Palmer station is a United States research station on Anvers Island, just west of the Antarctic Peninsula. It was named after Nathaniel B. Palmer who was hunting seals and may have been the first American to see Antarctica in 1820.
The station was built on solid rock in 1968. It can house just over 40 people in total. The main building is the BIO building, which houses all the labs, the sea aquaria, the galley and dining areas, and about half of the bedrooms on station. The dining area overlooks Hero Inlet, a narrow inlet between the station and Bonaparte Point.
The second main building is GWR, named for Garage, Warehouse and Recreation. It also houses the the other half of the bedrooms, a bar, and a lounge with a projector screen for presentations (or movies!), which also includes a library.
The Wi-Fi on station uses the commonly used spread spectrum technology. It involves frequency hopping (literally, jumping to different frequencies). Essentially, the signal is spread over a wider bandwidth. This also allows privacy and multiple users to use the same bandwidth. It was a technique co-invented by the actress Hedy Lamarr during World War II because frequency hopping prevented jamming of radio signals.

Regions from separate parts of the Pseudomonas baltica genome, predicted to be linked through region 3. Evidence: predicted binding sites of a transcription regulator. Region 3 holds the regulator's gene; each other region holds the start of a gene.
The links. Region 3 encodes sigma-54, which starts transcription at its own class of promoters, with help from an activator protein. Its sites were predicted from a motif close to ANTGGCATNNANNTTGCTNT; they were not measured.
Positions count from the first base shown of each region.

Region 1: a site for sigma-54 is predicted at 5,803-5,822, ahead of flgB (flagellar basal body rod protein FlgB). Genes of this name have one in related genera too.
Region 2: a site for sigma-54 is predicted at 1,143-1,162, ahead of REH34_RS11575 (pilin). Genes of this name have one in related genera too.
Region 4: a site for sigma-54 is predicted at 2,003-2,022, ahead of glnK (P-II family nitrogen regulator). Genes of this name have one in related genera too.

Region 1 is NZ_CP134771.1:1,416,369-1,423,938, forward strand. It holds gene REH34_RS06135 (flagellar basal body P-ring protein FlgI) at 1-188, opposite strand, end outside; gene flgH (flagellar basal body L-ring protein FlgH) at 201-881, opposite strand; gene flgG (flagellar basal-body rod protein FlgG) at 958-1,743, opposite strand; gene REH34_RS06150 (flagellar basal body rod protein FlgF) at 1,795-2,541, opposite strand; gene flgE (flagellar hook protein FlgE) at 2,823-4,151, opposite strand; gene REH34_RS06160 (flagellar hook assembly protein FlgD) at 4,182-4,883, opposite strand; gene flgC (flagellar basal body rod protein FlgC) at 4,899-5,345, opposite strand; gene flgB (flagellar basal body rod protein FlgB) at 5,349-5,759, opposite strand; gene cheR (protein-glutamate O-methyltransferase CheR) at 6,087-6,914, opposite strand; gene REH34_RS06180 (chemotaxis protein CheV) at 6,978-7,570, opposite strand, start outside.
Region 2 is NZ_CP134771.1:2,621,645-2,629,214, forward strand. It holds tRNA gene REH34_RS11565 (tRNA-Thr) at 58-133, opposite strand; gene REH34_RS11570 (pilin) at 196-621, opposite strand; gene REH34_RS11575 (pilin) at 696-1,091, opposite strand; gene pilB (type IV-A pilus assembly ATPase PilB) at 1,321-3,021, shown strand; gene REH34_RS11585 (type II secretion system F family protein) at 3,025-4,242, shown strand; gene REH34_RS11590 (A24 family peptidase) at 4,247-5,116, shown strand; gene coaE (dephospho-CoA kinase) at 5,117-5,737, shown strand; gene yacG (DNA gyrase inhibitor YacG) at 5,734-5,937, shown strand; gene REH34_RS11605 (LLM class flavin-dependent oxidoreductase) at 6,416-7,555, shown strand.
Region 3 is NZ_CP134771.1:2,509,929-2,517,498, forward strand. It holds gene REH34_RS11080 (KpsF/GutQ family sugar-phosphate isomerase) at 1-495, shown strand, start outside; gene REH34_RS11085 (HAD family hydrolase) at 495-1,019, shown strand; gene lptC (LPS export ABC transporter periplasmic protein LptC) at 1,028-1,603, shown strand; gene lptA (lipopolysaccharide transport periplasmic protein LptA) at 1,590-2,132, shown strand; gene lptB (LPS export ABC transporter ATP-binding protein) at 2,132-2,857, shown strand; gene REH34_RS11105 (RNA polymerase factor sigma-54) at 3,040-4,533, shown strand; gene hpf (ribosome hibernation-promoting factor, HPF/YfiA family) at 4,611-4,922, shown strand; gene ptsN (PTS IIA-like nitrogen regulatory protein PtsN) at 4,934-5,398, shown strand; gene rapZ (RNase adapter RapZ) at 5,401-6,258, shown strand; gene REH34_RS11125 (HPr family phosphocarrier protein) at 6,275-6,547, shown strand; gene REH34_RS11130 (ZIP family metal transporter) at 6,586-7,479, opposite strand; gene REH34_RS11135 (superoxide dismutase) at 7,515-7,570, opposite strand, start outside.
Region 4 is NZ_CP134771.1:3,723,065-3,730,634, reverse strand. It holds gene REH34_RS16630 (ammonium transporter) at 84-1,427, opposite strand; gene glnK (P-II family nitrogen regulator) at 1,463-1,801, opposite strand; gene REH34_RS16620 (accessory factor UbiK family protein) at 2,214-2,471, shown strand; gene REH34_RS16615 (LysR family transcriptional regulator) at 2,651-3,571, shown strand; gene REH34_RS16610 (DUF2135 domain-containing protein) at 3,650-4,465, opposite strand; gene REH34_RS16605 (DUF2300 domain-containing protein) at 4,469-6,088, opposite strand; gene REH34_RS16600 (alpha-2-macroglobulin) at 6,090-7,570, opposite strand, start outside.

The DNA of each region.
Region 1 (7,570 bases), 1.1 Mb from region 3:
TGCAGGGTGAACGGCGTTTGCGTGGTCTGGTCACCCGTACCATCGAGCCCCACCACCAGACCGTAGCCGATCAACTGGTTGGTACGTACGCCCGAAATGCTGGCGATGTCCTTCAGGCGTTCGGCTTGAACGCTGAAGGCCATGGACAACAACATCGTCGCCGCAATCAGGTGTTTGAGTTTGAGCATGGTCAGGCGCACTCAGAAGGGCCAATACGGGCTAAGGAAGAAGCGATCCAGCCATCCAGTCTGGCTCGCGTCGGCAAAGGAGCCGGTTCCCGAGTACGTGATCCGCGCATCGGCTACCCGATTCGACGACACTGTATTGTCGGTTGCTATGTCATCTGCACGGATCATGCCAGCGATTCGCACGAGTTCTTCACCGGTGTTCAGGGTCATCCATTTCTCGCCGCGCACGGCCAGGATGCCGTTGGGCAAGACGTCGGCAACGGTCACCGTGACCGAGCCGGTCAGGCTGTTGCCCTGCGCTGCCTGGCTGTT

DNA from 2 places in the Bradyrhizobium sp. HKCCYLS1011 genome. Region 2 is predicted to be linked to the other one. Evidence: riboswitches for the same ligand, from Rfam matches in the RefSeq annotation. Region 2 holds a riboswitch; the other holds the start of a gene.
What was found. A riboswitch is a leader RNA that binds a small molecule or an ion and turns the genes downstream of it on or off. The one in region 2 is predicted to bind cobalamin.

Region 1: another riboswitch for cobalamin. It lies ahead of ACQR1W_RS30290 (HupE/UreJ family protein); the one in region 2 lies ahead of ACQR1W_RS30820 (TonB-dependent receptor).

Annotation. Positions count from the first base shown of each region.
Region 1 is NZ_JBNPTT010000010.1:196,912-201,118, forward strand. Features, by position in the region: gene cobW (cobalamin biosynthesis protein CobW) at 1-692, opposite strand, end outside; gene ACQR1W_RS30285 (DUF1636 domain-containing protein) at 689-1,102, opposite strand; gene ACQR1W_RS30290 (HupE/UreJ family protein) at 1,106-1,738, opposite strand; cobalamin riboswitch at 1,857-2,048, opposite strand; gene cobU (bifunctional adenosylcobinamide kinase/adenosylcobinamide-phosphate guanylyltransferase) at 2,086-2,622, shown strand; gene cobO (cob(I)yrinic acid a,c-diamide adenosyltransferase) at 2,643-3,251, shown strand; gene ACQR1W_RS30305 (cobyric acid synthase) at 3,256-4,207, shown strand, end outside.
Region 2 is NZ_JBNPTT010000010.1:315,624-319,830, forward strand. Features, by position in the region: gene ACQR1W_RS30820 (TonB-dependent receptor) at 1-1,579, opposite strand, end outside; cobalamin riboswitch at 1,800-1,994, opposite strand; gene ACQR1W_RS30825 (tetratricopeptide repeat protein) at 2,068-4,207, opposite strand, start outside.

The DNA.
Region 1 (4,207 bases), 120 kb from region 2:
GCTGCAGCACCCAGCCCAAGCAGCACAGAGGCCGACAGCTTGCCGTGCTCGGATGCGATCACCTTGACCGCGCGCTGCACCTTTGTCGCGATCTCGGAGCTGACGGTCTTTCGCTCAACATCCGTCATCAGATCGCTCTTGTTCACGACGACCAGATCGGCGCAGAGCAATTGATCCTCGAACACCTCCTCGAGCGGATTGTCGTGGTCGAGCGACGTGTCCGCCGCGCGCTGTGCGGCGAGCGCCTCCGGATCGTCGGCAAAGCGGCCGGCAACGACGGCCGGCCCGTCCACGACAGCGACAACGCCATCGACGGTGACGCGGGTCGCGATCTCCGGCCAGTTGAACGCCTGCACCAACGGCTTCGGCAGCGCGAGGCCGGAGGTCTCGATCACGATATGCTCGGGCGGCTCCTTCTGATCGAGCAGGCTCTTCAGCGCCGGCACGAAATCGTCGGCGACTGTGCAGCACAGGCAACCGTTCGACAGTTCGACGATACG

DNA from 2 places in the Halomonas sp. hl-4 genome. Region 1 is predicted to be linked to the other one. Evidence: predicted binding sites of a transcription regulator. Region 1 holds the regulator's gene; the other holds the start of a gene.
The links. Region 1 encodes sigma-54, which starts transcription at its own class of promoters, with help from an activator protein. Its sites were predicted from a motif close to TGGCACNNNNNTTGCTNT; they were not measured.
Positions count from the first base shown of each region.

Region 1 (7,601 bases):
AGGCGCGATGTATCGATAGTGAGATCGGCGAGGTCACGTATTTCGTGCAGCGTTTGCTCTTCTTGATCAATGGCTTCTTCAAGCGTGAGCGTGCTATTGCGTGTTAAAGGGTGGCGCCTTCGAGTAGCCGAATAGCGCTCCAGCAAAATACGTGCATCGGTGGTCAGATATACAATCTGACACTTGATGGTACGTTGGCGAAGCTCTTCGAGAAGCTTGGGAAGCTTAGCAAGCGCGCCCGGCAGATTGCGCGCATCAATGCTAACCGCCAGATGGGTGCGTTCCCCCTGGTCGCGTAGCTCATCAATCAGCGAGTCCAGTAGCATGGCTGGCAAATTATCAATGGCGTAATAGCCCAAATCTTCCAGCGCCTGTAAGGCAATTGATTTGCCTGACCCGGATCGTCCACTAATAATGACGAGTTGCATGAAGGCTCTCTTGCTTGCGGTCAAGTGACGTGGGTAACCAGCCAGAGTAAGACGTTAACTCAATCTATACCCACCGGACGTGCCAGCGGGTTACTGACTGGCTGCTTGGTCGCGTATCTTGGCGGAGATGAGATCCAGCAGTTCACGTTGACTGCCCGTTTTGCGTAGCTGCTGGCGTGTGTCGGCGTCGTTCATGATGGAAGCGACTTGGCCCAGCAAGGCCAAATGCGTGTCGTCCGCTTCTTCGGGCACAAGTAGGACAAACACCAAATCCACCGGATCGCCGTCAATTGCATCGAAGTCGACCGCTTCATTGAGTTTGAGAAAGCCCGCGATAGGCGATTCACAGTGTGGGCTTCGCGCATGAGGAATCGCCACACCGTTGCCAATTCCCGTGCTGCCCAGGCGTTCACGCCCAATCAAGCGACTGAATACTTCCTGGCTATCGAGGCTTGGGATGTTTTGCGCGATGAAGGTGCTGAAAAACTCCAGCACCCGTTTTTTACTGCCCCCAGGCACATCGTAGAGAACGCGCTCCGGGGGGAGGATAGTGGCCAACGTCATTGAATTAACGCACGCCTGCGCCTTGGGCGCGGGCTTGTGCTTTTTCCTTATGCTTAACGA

However, and pretty amazingly, one major limitation is the amount of bandwidth we can use. The WHOLE STATION shares 3 Megabits per second (Mbps), whereas a cell phone uses about 19 Mbps, and most households have 60 Mbps or more. So, internet is a whole lot slower for us!